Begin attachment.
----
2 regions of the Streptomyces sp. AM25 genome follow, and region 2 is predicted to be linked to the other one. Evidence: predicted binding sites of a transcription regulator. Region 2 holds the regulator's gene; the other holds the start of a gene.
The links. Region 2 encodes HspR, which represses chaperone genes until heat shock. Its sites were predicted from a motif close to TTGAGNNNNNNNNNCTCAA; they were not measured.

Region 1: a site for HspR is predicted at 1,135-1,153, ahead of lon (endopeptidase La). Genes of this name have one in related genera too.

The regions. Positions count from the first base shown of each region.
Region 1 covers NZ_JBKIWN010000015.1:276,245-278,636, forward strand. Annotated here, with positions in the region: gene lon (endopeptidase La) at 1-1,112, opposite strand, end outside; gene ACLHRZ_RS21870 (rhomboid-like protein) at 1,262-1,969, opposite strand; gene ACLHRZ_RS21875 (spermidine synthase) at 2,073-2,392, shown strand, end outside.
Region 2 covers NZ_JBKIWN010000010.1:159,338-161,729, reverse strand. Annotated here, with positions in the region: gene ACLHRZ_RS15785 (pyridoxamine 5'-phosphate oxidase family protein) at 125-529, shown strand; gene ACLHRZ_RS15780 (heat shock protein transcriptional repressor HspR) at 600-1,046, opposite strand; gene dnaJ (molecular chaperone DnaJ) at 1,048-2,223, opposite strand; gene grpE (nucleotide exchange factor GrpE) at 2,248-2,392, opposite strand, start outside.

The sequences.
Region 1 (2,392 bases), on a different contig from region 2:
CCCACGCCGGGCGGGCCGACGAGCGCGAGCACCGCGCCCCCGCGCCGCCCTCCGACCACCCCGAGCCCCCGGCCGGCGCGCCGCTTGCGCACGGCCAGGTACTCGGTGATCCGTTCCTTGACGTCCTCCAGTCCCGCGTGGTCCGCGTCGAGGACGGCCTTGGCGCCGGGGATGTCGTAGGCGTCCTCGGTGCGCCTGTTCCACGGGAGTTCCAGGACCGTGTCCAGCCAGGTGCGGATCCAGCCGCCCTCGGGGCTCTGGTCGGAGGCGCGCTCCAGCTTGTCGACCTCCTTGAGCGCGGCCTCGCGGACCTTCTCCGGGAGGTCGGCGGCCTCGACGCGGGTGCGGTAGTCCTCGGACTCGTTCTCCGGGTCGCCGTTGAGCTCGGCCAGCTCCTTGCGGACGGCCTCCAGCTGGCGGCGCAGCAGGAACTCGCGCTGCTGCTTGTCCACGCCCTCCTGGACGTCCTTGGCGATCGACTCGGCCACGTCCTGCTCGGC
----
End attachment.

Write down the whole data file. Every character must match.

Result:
2 regions of the Streptomyces sp. AM25 genome follow, and region 2 is predicted to be linked to the other one. Evidence: predicted binding sites of a transcription regulator. Region 2 holds the regulator's gene; the other holds the start of a gene.
The links. Region 2 encodes HspR, which represses chaperone genes until heat shock. Its sites were predicted from a motif close to TTGAGNNNNNNNNNCTCAA; they were not measured.

Region 1: a site for HspR is predicted at 1,135-1,153, ahead of lon (endopeptidase La). Genes of this name have one in related genera too.

The regions. Positions count from the first base shown of each region.
Region 1 covers NZ_JBKIWN010000015.1:276,245-278,636, forward strand. Annotated here, with positions in the region: gene lon (endopeptidase La) at 1-1,112, opposite strand, end outside; gene ACLHRZ_RS21870 (rhomboid-like protein) at 1,262-1,969, opposite strand; gene ACLHRZ_RS21875 (spermidine synthase) at 2,073-2,392, shown strand, end outside.
Region 2 covers NZ_JBKIWN010000010.1:159,338-161,729, reverse strand. Annotated here, with positions in the region: gene ACLHRZ_RS15785 (pyridoxamine 5'-phosphate oxidase family protein) at 125-529, shown strand; gene ACLHRZ_RS15780 (heat shock protein transcriptional repressor HspR) at 600-1,046, opposite strand; gene dnaJ (molecular chaperone DnaJ) at 1,048-2,223, opposite strand; gene grpE (nucleotide exchange factor GrpE) at 2,248-2,392, opposite strand, start outside.

The sequences.
Region 1 (2,392 bases), on a different contig from region 2:
CCCACGCCGGGCGGGCCGACGAGCGCGAGCACCGCGCCCCCGCGCCGCCCTCCGACCACCCCGAGCCCCCGGCCGGCGCGCCGCTTGCGCACGGCCAGGTACTCGGTGATCCGTTCCTTGACGTCCTCCAGTCCCGCGTGGTCCGCGTCGAGGACGGCCTTGGCGCCGGGGATGTCGTAGGCGTCCTCGGTGCGCCTGTTCCACGGGAGTTCCAGGACCGTGTCCAGCCAGGTGCGGATCCAGCCGCCCTCGGGGCTCTGGTCGGAGGCGCGCTCCAGCTTGTCGACCTCCTTGAGCGCGGCCTCGCGGACCTTCTCCGGGAGGTCGGCGGCCTCGACGCGGGTGCGGTAGTCCTCGGACTCGTTCTCCGGGTCGCCGTTGAGCTCGGCCAGCTCCTTGCGGACGGCCTCCAGCTGGCGGCGCAGCAGGAACTCGCGCTGCTGCTTGTCCACGCCCTCCTGGACGTCCTTGGCGATCGACTCGGCCACGTCCTGCTCGGC